This is concerned with issues of capacity and the applicable law is the law of the parties domicile. The problem that arises to the application of this rule is what test is to be applied to determine the parties’ domicile. You may find parties domiciled in different countries at the time of contracting the marriage or they may even intend to acquire a different domicile after they get married. So which law applies.
The traditional theory which has been used is the dual domicile test. Under this theory it is stated that capacity to marry will be governed by the law of the parties and ante-nuptial domicile i.e. each party must have capacity according to the law of his/her domicile at the time of the ceremony to marry. This has been applied in a number of cases
Pugh v. Pugh
A British officer, domiciled in England but stationed in Austria, married a Hungarian girl in Austria in 1946. The girl whose domicile of origin was Hungarian, had gone to Austria with her parents to escape from Russian advance. She was only fifteen years of age and therefore, if her capacity had been governed by English domestic law, the marriage would undoubtedly have been rendered void by the Age of Marriage Act 1929 which prohibited a marriage “between persons either of whom is under the age of sixteen.
By Austrian law the marriage was valid, and by Hungarian law it had become valid in that it had not been avoided before she had attained the age of seventeen.
The wife submitted that the marriage was void for want of capacity, first because the husband was a British subject with an English domicil and therefore bound by the 1929 Act. Secondly and alternatively because the essential validity of the marriage was determinable by English law as being either the law of he husband’s domicil or the law of the country of the proposed matrimonial home. Pearce J granted a decree of nullity, holding that the wife was entitled to succeed on both submissions.
Republic v. Brentwood Registrar of Marriages
Intended Matrimonial Home Test
Under this test parties should have capacity to marry as determined by the law of their intended matrimonial domicile. This test has been criticised mainly because it tends to invalidate marriages such that if parties don’t have capacity, still the marriage will be declared null and void.
While it has been supported by social grounds
Cases which apply to the test include
De Reneville v. De Reneville
Kenward v. Kenward
Radwani v. Radwani
Cheni v. Cheni – prohibited degrees of relationships.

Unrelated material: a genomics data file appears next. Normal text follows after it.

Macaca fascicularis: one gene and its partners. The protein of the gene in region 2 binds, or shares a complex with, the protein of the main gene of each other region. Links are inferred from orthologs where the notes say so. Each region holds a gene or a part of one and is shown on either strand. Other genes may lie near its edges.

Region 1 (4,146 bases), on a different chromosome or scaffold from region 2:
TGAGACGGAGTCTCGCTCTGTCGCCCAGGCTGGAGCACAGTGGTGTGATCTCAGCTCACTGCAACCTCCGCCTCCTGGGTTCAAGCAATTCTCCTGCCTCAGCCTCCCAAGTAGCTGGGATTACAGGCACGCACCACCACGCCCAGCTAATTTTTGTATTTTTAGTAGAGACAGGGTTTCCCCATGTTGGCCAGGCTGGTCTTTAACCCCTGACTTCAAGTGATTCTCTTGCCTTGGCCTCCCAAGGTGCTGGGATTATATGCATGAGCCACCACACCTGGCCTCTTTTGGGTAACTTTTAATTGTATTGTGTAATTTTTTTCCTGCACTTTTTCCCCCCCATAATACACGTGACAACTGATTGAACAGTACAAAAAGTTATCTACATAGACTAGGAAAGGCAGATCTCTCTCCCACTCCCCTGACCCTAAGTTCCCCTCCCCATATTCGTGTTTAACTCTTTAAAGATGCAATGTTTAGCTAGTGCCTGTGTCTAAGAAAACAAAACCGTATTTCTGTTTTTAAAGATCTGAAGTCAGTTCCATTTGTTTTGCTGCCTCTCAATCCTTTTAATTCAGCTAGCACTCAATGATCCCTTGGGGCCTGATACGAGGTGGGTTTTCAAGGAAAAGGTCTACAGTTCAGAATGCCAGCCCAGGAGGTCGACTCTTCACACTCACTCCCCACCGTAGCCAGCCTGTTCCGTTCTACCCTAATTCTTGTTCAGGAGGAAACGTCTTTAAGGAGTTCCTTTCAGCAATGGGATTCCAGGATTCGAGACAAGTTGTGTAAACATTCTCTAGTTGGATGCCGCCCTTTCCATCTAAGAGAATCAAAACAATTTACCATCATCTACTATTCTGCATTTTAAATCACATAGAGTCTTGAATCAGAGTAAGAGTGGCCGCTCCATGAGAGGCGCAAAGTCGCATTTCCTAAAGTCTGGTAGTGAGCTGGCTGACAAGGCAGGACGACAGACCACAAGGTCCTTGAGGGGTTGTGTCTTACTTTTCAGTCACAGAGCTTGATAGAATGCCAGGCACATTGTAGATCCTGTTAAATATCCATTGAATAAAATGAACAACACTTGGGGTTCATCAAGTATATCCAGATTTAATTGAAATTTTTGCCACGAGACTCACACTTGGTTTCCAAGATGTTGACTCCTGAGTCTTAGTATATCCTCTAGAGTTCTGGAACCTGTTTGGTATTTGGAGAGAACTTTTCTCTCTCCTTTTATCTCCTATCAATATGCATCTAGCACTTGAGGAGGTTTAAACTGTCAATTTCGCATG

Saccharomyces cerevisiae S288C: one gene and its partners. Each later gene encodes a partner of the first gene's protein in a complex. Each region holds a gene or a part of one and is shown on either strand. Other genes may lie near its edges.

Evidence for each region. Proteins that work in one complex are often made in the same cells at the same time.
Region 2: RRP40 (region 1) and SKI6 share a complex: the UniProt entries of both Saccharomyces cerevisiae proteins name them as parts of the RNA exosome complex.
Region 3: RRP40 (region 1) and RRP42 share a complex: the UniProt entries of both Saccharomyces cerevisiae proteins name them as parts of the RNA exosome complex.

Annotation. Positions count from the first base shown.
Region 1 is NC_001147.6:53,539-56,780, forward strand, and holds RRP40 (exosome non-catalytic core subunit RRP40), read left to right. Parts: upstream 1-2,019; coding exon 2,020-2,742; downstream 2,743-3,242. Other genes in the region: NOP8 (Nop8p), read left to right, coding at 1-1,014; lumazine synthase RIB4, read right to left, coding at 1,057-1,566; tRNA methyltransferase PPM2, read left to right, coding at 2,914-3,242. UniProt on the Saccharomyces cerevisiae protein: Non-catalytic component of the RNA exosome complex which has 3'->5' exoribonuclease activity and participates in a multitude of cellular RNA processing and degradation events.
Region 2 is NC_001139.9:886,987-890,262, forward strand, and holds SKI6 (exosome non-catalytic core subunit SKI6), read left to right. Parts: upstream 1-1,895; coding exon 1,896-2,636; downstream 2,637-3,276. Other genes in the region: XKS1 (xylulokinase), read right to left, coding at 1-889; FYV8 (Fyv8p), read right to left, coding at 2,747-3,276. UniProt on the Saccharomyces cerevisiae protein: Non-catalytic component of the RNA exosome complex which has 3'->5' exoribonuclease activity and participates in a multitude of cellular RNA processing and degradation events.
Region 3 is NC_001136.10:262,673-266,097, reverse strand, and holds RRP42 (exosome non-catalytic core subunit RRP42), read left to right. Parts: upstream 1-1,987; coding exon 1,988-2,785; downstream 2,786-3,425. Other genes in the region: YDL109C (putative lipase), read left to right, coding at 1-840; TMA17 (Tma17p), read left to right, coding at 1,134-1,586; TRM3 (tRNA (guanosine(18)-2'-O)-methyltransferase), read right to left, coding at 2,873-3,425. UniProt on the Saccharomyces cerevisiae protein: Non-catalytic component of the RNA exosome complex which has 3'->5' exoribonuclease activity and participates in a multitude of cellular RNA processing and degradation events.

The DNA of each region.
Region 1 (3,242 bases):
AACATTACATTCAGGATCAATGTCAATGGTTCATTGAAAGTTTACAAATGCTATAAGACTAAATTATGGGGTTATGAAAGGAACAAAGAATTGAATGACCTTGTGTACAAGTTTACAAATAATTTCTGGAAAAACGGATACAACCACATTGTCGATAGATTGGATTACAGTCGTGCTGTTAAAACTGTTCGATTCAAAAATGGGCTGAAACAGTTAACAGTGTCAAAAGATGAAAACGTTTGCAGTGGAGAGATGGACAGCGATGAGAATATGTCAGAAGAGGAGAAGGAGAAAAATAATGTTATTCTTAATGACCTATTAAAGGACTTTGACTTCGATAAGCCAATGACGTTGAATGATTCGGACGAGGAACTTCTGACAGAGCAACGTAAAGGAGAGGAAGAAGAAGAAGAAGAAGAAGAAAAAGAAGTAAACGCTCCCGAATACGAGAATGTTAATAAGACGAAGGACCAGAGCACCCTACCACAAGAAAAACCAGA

Mohamed v. Knott (1969) 1 Q.B - it can apply to us in Kenya and the issue was the age of the parties. A Nigerian man married a 13 year old and then left to live in England with the bride and the marriage was recognised in England because under their domicile law they could get married
The Sinha Peerage Case
Mohammed v. Knott.
Three exceptions to this rule on essential validity
1. The rule in Sottomayor v. De Barros – this case decided which was an exception that the validity of a marriage celebrated in England between persons of whom one has an English and the other a foreign domicile is not affected by any incapacity which though existing under the law of such foreign domicile does not exist under English law.(Kenyan Law). This exception was a way of going round the test of dual domicile test. In Sottomayer the wife and husband were first cousins the husband in England and wife in Portugal. Under Portuguese law marriages between cousins were prohibited in Portugal but allowed in the UK. The marriage was held to be valid in the UK.
2. Where the law of the place of celebration is also the law where that issue as to validity is being heard. It is the law of forum deciding the issue of validity. In that case one applies the law of the place of celebration to determine issues of essential validity. That is because if you apply another law you will be asking a forum to apply law which is inconsistent with its own laws. Remember if the Lex fori is the same as Lex loci celebrationiis.
3. If the foreign domicile law that governs the issue of capacity is repugnant to public policy, it will not be recognised. Therefore courts will not recognise a foreign incapacity which is of a penal or discriminatory nature. For example incapacity which is based on grounds of race, religion or any other classification which discriminates or penalises a particular section of the population.
Chetti v. Chett (1909) P 67